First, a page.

Kusturica brings a brutally awesome concert to the Müpa

On 27 December, Emir Kusturica and his band, the No Smoking Orchestra, which played an important role in the Balkan folk renaissance, will play at Müpa Budapest. In this article, we explore the adventurous history of the band, known for its exhilarating concerts, and Kusturica’s musical adventures.

Emir Kusturica, who also has Bosnian ancestry, was born in Sarajevo in 1954 and studied at the Prague-based Film Academy as a young man. He directed his first feature film in Yugoslavia in 1981 (Do You Remember Dolly Bell?). From then on, a succession of award-winning films followed, including When Father Was Away on Business (1985), Time of the Gypsies (1988), Arizona Dream (1991), with a star cast of American actors, Underground (1995) and his biggest hit, Black Cat, White Cat (1998), which is now intertwined with the story of No Smoking Orchestra. Since then, he has been actively filming (Life is a miracle; On the Milky Road), but has also been touring and recording regularly with his band for the last two decades.

Music has always played an important role in Kusturica’s films, but his relationship with music really took a serious turn when he severed his working relationship with Goran Bregovic, who composed the soundtracks for Time of the Gypsies, Arizona Dream and Underground, and was previously frontman of the legendary band Bijelo Dugme. But the story of No Smoking Orchestra, now led by Kusturica, goes all the way back to 1979.

This is when the Sarajevo band Zabranjeno pušenje (No Smoking) was formed, the two founders being Nele Karajlić (originally Nenad Jankovic) and Sejo Sexon (Davor Sucic), who were still in high school at the time. The two youngsters tried their hand at songwriting with great enthusiasm, but not with much success at first, as they had serious problems even tuning their instruments at the time. However, the band soon expanded to four members and held their first concert at the end of 1980. In the years that followed, Zabranjeno pušenje became an increasingly important part of the vibrant Yugoslav music scene and the movement known as the New Primitives.

In 1984 they made their first album Das Ist Walter. Jugoton, the label that released the record, did not have high hopes for the release of this upbeat new wave punk music, but they underestimated the band: the record sold so well that it had to be reprinted several times within a short time, and Zabranjeno pušenje gained national popularity. However, the tour that followed the album almost brought the band to the ground: at a concert in Rijeka, Karajlić was heard to say, as an illustration of their current technical difficulties:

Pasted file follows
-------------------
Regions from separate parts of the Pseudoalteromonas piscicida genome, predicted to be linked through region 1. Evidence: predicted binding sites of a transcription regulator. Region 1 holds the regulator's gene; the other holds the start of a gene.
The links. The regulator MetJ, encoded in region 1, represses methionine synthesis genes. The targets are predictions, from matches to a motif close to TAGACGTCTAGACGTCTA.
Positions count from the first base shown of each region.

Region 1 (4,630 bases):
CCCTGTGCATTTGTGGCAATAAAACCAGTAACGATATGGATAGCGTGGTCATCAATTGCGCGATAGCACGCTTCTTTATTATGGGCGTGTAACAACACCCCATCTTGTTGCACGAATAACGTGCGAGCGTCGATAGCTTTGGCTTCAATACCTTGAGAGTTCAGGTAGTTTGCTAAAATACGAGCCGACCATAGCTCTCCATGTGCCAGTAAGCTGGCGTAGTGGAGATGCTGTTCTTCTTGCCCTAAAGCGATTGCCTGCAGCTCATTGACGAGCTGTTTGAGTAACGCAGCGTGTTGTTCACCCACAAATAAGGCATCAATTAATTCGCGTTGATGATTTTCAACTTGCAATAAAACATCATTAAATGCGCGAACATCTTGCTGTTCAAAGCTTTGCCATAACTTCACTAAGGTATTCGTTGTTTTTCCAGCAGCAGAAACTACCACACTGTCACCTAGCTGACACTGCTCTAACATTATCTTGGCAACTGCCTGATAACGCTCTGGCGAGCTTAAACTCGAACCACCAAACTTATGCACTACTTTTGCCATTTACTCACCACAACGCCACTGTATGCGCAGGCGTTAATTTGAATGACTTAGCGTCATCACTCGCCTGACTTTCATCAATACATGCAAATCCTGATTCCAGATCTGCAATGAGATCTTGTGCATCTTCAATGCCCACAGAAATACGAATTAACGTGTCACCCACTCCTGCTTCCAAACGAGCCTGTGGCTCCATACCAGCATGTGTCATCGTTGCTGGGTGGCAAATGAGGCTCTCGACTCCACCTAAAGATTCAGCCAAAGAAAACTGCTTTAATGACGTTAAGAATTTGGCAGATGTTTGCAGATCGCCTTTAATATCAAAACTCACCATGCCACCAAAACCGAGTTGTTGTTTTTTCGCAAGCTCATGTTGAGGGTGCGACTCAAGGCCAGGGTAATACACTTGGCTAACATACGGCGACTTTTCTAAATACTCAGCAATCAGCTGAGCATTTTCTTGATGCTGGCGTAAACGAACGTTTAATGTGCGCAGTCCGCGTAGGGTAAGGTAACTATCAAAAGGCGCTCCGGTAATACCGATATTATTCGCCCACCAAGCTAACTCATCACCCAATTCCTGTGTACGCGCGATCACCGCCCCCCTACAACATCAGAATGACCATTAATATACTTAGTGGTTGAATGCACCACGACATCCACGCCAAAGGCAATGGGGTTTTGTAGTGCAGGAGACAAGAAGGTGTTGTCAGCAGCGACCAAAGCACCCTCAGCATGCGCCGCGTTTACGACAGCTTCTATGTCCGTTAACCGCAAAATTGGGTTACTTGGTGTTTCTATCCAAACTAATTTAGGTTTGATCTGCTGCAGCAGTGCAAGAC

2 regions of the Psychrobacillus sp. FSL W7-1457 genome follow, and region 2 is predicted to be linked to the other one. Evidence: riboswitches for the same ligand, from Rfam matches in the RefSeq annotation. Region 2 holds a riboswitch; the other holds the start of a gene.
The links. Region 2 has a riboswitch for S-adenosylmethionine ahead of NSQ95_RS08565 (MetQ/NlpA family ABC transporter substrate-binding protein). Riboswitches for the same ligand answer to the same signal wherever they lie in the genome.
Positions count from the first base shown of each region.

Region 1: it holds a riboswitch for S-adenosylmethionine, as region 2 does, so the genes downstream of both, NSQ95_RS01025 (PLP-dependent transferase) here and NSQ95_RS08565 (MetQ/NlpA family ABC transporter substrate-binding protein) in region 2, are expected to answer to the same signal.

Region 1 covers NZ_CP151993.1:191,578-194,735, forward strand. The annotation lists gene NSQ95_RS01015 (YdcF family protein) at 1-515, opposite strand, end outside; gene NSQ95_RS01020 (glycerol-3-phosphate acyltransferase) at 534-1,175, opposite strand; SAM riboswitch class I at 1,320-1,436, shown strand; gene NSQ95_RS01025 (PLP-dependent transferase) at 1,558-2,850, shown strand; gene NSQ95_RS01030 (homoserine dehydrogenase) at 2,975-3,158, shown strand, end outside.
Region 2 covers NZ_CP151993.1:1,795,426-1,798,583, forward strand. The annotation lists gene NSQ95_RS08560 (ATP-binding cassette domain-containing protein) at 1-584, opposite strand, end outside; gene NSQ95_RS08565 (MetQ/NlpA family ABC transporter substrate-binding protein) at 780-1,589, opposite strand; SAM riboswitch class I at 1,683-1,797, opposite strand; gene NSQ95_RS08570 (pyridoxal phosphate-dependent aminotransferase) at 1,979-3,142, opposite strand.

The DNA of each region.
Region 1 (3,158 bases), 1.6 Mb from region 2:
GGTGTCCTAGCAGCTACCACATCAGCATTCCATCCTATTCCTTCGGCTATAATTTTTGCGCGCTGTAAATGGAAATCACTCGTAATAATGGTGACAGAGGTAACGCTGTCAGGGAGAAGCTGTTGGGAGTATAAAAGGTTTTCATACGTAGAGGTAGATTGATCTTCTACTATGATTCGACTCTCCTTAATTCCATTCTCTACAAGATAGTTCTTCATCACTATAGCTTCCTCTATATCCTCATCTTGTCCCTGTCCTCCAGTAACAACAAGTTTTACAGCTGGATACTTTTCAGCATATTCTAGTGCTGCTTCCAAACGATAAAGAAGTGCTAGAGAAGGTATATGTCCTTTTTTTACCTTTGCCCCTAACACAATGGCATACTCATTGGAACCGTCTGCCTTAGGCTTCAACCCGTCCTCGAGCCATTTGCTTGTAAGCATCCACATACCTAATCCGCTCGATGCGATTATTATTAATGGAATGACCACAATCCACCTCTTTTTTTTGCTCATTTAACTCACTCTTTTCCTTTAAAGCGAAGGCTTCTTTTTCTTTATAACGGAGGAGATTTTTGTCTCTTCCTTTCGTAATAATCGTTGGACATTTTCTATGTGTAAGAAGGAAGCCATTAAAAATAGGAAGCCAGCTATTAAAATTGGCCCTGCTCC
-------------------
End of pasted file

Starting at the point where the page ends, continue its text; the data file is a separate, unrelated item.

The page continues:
“the Marshall’s broken! I mean the amplifier”.

Even though the Yugoslavian party leader, Marshal Tito, had been dead for a few years, the statement was seen by most as a political message (Sexon later admitted that no Marshall crates were used at the time), which led to serious attacks on the band in the years that followed. The shadow of scandal also cast a shadow over the reception of their next double album (Dok čekaš sabah sa šejtanom, 1985).

However, Zabranjeno pušenje did not give up, and for the third album (Pozdrav iz zemlje Safari), a large part of the band was replaced, and on this album the then Palme d’Or winner Kusturica played bass, although he was later unable to participate in the band’s life due to his film commitments. The band made one more album, and although they achieved increasing success, tensions between the two founding members, Karajlić and Sexon, grew, and the band split up in 1990.

Karaljić, who had fled to Belgrade in the meantime because of the South Slavic war, started to perform again in 1992 with Nele Karajlić & Zabranjeno pušenje, which became a problem when Sexon also re-organised a band, also under the name Zabranjeno pušenje. He has stuck with that name to this day, but Karaljić’s career took an unexpected turn.

Karaljić re-established a closer working relationship with Kusturica, who was looking for composers for his new film, BCWC. Karaljić delivered the biggest hit (Bubamara) on the world-successful soundtrack, and Kusturica, riding on its success, organised a tour of Italy for Karaljić’s orchestra. He joined the tour, then primarily as a showman, and the band was officially renamed Emir Kusturica & The No Smoking Orchestra.

Karaljić remained the musical director until his departure in 2012, but with international opportunities opening up, the music has changed a lot since the albums of the 1980s: the No Smoking Orchestra, based on Balkan folk music, has incorporated more and more world music influences into its songs, and its concerts have become a real happening. In 2001, Kusturica also directed a documentary film about the band’s life, Super 8 Stories, in which, among others, the legendary frontman of the Clash, Joe Strummer, makes a guest appearance at one of their concerts and sings the praises of No Smoking Orchestra.

“For me, music has always been as important and fundamental a means of expression as film. I always thought that filmmaking was more like composing music than literature or any other art form”

– Kusturica told the Wanted magazine in 2000 about his relationship with music.

Emir Kusturica & The No Smoking Orchestra’s most emblematic album was Unza Unza Time, released in 2000, but they have also scored Kusturica’s films (Life Is A Miracle, 2004), participated in the Paris Opera’s staging of Time Of The Gypsies (Emir Kusturica’s Time Of The Gypsies Punk Opera) and released their latest studio album Corps Diplomatique three years ago.

Article: László Sallai

Translation: Nóra Fehér